The necessity of financial freedom for african-americans

I find myself  often not in agreement with Dr. Boyce Watkins on a few issues, but this is an excellent  op-ed  authored by him.  It  is 100% spot on in terms of how African-Americans need to be thinking with respect to financial independence.    

Dr. Watkin’s op-ed focuses on African-Americans as individuals achieving financial independence, but our thoughts really need to go deeper than that and consider the financial independence of  major African-American organizations in general and various African-American “leaders”.   I’ve done the research and what you’ll find is the same thing that affects us individually on this question–the organizations and  “leaders” who purport to represent us are no more financially independent than the average individual African-American employee and like Watkins says, he who controls the purse strings controls the agenda.  It’s our lack of control of  the agenda that leaves us powerless both individually and in the collective.

3 ways to find financial freedom as unemployment rate rises

by Dr. Boyce Watkins

They say that if you give a man a fish, you feed him for a day. If you teach him how to fish, you feed him for a lifetime.

Well, sorry to burst your bubble, but that whole statement is silly. First of all, we know that women eat fish too. But more important, the person who really has power is the one who owns the fishpond, who rents it out to people teaching each other how to fish.

America is a capitalist society, and where there’s wealth, there is almost always power. The problem for African-Americans is that we have not yet learned how to harness this power and we consistently find ourselves dependent on fragile and ethically-challenged corporate structures to help us get the things we need. We know everything about consuming our incomes, but know nothing about how to actually grow and create true wealth in an independent fashion. Economic education becomes a critical commodity in a racist society, since a firm understanding of wealth and institution building can go a long way toward creating the kind of intergenerational empowerment that allows one to control the destiny of his or her community.

When I became a black public scholar, I knew that my work would be controversial. I also knew that once I became controversial, two things would happen: Someone would steal my platform away from me, and someone would threaten my financial security. These tactics of academic imperialism are logical, given that the easiest way to control another person is to remind that individual that you’re the reason his children get to eat everyday. So, in order to prepare myself for the coming volatility, I made sure that my income didn’t come from one source. I also made sure that I owned a piece of the very institutions that fed the belly of my success. So, as my campus buckled under the pressure of Bill O’Reilly calling for me to be fired from Syracuse University, I was able to stand strong in the face of the backlash. The fight for civil rights is not just about being brave; it is also about being in a position where it is easy to be brave.

The lack of financial independence of African-Americans often undercuts our ability to advocate for honest social change on behalf of our people. When injustice calls for us to stand up, our financial situations force us to quickly sit down. That is when the long list of excuses starts to emerge, from having bills to pay, to being worried about finding another job. The pressure of being muted takes a huge toll on the physical and psychological health of an oppressed population.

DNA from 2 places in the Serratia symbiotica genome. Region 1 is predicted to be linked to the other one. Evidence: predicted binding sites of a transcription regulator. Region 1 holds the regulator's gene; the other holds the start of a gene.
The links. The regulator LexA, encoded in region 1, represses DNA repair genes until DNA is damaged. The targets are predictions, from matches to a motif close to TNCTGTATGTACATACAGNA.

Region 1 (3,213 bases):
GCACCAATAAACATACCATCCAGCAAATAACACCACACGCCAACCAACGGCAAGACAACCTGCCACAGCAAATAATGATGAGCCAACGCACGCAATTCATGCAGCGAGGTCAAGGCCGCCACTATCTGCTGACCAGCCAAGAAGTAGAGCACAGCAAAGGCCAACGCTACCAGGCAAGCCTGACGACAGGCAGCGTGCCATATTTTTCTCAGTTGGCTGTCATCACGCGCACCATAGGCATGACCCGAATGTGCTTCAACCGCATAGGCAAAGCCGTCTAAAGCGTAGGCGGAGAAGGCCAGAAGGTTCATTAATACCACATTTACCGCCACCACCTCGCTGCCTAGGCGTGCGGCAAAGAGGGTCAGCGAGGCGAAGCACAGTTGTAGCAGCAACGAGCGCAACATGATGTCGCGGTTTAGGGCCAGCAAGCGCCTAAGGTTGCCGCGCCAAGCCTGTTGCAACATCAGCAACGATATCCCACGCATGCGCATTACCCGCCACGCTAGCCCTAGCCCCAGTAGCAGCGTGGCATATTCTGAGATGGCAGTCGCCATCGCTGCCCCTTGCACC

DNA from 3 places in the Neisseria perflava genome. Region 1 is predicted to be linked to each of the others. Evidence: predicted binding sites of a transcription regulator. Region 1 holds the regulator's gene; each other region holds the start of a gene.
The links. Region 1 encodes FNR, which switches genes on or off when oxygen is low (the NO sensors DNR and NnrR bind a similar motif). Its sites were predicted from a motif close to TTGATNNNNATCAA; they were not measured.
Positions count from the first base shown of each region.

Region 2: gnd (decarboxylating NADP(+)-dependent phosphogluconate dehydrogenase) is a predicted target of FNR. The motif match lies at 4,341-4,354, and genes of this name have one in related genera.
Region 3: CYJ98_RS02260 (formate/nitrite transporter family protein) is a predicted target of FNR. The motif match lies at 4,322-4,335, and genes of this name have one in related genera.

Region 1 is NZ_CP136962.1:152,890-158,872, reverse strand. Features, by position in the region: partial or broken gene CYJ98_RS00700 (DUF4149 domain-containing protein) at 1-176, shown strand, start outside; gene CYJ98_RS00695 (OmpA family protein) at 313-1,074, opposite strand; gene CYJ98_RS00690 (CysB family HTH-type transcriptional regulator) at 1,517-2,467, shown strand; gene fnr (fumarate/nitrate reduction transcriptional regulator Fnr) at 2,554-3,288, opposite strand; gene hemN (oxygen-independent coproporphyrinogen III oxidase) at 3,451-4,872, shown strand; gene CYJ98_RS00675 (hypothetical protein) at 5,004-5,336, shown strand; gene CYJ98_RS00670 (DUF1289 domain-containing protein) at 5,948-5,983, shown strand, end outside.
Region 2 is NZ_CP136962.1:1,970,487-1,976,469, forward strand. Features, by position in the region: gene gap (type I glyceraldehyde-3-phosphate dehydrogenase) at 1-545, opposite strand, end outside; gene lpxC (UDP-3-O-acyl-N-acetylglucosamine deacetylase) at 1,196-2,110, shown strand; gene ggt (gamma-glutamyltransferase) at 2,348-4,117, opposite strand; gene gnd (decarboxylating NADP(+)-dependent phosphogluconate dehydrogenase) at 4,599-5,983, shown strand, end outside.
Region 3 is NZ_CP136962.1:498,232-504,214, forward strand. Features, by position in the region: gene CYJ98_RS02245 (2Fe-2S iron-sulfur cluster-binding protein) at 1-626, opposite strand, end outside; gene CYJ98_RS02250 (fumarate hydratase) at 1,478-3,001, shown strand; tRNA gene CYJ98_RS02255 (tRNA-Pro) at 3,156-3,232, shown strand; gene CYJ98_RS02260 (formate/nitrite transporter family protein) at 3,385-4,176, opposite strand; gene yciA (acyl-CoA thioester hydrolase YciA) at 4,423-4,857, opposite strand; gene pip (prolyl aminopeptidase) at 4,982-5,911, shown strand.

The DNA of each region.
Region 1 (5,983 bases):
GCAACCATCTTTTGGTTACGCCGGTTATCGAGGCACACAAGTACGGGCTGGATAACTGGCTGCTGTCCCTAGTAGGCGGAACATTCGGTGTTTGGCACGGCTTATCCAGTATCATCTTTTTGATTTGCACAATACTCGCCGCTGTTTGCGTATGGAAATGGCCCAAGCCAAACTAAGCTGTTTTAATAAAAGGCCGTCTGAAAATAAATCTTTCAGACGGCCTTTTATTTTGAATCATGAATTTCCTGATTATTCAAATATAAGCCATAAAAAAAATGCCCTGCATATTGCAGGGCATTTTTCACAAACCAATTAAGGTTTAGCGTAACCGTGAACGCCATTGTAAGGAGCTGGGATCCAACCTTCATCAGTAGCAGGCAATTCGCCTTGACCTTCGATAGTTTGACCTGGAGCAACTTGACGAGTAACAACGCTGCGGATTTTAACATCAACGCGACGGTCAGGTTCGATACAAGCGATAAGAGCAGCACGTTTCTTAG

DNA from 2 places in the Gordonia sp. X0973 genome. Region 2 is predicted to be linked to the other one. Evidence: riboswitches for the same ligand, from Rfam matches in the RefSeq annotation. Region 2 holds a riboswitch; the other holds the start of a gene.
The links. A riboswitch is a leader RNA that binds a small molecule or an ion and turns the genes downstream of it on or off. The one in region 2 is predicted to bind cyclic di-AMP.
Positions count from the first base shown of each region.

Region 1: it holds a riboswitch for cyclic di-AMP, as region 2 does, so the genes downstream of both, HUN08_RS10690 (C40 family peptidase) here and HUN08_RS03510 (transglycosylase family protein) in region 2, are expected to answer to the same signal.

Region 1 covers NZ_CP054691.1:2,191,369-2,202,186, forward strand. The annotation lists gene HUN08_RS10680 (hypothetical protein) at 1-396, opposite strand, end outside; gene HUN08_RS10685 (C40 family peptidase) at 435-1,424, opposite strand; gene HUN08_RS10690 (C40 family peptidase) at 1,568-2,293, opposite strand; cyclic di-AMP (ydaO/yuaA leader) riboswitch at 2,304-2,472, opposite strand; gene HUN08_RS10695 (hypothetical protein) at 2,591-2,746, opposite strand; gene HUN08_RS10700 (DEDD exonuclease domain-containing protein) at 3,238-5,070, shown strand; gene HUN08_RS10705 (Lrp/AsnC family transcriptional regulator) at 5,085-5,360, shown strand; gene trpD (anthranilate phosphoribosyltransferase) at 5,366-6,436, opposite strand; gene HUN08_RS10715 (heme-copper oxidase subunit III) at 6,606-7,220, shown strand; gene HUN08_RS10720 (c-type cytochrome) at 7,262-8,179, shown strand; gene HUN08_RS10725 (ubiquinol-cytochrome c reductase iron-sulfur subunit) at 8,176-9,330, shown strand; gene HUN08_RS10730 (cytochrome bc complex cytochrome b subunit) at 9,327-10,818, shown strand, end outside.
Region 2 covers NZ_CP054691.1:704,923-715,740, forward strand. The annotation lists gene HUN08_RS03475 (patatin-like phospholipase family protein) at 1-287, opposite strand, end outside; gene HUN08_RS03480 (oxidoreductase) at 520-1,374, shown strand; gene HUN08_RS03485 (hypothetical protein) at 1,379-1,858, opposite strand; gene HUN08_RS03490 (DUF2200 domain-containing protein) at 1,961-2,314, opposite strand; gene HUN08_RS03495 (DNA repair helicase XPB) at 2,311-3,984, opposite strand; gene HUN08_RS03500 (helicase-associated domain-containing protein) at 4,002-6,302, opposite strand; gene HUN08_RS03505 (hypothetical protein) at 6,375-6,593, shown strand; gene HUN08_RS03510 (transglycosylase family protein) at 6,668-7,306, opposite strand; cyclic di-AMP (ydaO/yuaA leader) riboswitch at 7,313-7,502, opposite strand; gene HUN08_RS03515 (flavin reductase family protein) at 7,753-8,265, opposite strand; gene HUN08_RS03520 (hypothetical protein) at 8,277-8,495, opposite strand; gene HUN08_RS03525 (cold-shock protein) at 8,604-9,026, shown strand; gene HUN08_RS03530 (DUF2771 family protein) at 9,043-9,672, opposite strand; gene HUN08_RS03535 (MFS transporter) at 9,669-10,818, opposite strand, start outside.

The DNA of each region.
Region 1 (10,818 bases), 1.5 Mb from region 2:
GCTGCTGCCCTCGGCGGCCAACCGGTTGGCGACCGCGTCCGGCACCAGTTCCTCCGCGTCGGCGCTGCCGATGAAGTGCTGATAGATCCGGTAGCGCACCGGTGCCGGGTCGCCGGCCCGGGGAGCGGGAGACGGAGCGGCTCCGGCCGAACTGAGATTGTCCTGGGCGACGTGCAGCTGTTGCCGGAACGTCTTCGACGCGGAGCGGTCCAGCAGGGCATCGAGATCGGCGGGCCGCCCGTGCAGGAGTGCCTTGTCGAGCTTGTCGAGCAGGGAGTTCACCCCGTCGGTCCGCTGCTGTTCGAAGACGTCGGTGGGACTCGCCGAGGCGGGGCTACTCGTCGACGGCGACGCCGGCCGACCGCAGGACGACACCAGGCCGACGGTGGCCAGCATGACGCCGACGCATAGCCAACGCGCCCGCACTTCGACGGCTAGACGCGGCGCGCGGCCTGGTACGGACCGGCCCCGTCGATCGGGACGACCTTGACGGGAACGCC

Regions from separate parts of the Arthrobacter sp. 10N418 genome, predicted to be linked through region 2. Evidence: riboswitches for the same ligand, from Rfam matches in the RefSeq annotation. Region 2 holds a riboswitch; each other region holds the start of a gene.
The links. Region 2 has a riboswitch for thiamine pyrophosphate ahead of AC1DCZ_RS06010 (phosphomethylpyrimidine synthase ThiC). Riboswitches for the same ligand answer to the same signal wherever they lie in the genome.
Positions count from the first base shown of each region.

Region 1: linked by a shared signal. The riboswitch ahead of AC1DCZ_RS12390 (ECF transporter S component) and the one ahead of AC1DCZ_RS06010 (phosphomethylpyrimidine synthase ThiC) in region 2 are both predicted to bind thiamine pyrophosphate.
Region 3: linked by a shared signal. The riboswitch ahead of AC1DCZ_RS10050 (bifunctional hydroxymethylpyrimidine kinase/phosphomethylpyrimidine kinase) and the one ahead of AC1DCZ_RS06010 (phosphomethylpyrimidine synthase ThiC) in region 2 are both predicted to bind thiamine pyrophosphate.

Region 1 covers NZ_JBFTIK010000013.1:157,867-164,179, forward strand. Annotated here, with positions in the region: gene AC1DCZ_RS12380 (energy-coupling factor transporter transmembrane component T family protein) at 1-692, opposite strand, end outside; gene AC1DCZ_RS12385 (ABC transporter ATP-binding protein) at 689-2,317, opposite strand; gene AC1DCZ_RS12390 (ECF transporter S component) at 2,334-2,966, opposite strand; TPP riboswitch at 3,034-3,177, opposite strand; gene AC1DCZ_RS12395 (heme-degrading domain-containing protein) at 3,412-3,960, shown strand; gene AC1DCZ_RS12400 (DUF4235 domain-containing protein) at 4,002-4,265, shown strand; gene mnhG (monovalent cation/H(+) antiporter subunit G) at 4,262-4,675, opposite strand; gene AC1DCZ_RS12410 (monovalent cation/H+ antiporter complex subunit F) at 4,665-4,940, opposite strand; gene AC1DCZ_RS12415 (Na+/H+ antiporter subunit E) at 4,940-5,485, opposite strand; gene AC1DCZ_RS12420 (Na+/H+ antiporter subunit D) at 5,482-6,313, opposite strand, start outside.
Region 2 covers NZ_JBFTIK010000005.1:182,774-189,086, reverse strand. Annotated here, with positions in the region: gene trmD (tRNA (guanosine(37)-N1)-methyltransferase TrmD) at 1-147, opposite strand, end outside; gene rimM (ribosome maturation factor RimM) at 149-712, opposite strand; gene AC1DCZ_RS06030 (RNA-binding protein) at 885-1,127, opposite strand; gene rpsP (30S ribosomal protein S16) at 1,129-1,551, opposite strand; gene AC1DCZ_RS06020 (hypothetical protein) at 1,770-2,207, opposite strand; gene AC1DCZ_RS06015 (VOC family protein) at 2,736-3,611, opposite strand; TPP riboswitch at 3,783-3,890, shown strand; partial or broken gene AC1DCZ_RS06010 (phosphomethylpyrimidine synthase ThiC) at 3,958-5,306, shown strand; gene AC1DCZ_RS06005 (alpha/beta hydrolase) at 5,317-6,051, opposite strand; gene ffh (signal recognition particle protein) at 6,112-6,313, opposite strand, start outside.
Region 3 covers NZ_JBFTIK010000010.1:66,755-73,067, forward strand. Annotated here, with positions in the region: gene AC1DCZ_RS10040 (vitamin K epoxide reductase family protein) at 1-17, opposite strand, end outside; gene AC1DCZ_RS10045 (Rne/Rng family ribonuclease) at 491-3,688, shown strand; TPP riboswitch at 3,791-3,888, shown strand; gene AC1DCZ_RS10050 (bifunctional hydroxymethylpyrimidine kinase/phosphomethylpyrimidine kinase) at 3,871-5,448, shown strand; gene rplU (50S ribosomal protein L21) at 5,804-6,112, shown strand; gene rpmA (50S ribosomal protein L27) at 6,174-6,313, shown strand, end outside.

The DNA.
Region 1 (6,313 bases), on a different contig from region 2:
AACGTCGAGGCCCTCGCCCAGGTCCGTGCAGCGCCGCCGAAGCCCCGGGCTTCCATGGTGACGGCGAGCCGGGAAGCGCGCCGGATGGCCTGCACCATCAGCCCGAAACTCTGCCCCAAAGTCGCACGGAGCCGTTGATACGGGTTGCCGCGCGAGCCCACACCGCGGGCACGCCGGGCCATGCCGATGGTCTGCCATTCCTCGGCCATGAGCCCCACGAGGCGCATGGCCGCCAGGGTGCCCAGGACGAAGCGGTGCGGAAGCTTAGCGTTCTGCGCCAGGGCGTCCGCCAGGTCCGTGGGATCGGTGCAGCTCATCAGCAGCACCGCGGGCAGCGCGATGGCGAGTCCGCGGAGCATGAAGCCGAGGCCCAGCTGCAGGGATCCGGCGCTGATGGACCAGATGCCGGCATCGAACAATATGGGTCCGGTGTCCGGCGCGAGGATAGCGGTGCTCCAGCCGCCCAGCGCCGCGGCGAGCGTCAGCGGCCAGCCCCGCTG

I’ve always believed that every black child in America should be taught the fundamentals of entrepreneurship, even if they don’t plan to become entrepreneurs. When they learn where babies come from, they should be learning where jobs come from. That way, they can earn income during tough economic times such as the ones we are experiencing right now. Here are some quick entrepreneurial lessons to learn from our current economic downturn:

1) There is no such thing as financial security when you’ve only got one job: The economy has changed drastically since the advent of globalization and even more during the recent financial crisis. Your home is not going to automatically increase in value, and the seemingly solid company you work for may not be so solid tomorrow. You are usually safer financially when earning multiple streams of income.

2) In order to change something, you must own something: An athlete has no power if he doesn’t own the team. An attorney with a high income can still end up living from paycheck to paycheck. As you age, your money should be working for you, and you should not be solely reliant upon your own human capital (i.e. labor) in order to get the things you need.

3) Financial freedom can have almost nothing to do with money: Money is obviously a critical tool for financial freedom, but for some, freedom is simply about being liberated. Money is a wonderful thing, but having what you need can be far more important than having what you want. Imagine how much your day-to-day behavior would change if you could suddenly live life without worrying about money. Money is one of the keys to freedom in a capitalist society, and a critical step in the ability of African-Americans to firmly pursue meaningful social change.

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